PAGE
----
Tuesday, January 8, 2019

Worst Enemies by Dana King

Worst Enemies, the last book I read before the close of the year, is on my short list of best reads of 2018.

It is the first book in Dana King’s Penns River series and introduces Detective Benjamin “Doc” Dougherty and the other cops in this fictional city in western Pennsylvania.

Doc and his partner, Willie Grabek, a slightly burned-out detective close to retirement, are called to the scene of a brutal homicide. A woman was killed in her home during a burglary gone wrong. Or, so the cops think.

The identity of the killer is revealed in the first chapter as Tom Widmer, a knucklehead who, while boozing in a strip joint, meets Marty Cropcho. The two share their problems and Marty comes up with a great plan to solve them. He tells Tom they should each kill the other’s wife in a Strangers on a Train type plan, and no one will ever connect them because no one knows they are acquaintances. Evidently these two never read the Patricia Highsmith novel or saw the Alfred Hitchcock movie.

With complete instructions on how to get into the house and just what to steal to make it look good, Tom Widmer goes first. But Widmer quickly learns it is not easy to kill a person. Marty Cropcho’s wife puts up one hell of a fight for her life, but loses in a brutally graphic scene.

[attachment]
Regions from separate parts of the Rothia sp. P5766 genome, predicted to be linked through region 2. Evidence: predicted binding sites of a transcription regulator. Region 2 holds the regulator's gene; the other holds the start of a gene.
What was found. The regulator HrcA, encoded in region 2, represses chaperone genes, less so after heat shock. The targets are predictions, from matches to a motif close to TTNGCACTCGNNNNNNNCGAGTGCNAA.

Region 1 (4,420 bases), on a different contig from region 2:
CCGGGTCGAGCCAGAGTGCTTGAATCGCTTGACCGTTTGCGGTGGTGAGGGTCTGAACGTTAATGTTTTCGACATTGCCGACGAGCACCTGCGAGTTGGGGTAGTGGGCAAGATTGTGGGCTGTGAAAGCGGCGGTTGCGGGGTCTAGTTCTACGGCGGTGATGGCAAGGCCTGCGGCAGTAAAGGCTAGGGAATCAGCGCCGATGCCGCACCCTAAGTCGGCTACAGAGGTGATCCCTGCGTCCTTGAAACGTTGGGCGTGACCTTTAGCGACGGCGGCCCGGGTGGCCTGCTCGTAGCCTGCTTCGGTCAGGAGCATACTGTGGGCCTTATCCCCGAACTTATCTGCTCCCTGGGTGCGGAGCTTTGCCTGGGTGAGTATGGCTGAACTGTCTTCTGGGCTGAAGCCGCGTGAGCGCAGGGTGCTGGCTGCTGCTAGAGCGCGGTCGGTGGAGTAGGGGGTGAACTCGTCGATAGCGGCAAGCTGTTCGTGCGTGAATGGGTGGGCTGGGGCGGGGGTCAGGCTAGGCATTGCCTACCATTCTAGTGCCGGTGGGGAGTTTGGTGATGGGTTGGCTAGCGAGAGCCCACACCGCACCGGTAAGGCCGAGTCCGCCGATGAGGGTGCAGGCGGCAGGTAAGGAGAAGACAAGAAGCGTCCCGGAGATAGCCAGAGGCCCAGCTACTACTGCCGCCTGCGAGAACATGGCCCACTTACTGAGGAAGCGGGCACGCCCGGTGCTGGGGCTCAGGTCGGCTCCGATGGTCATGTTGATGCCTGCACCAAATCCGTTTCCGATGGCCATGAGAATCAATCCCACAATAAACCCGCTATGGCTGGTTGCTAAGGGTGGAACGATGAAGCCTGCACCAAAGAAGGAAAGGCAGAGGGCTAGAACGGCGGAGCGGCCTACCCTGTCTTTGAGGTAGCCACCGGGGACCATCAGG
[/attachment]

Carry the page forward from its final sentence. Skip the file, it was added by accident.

The detectives soon have Widmer in custody when author Dana King pulls the rug out from under everyone. The case goes off in an unexpected direction. His story zigs and zags and speeds along following Doc as he tries to untangle a mystery that seemed so clear cut in the beginning.

King also provides a look into Doc’s personal life – his love life, his folks whom he visits every Sunday to watch the Steelers play football on TV, and his somewhat empty home life.

At times, the book feels like non-fiction thanks to King’s natural, realistic-sounding dialogue and the unusual surnames of many of his characters, including one police officer nicknamed Eye Chart.

The small city of Penns River comes to life as clearly on the page as any real place, complete with its wealthy suburb, a crumbling poor neighborhood, local taverns, chicken wing joints, and a veterans’ hall where old timers shoot pool and drink tap beer.

There are two more novels in the Penns River series, Grind Joint and Resurrection Mall, and Dana King just announced a fourth book, Ten-Seven, due out this month.

2 comments:

  1. Ha - thanks for the reminder of King's work. This made my best reads of 2017 list and I've gone a whole year without getting to something else by him. Unbelievable really!

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  2. Col - I ready to return to Penns River in GRID JOINT.

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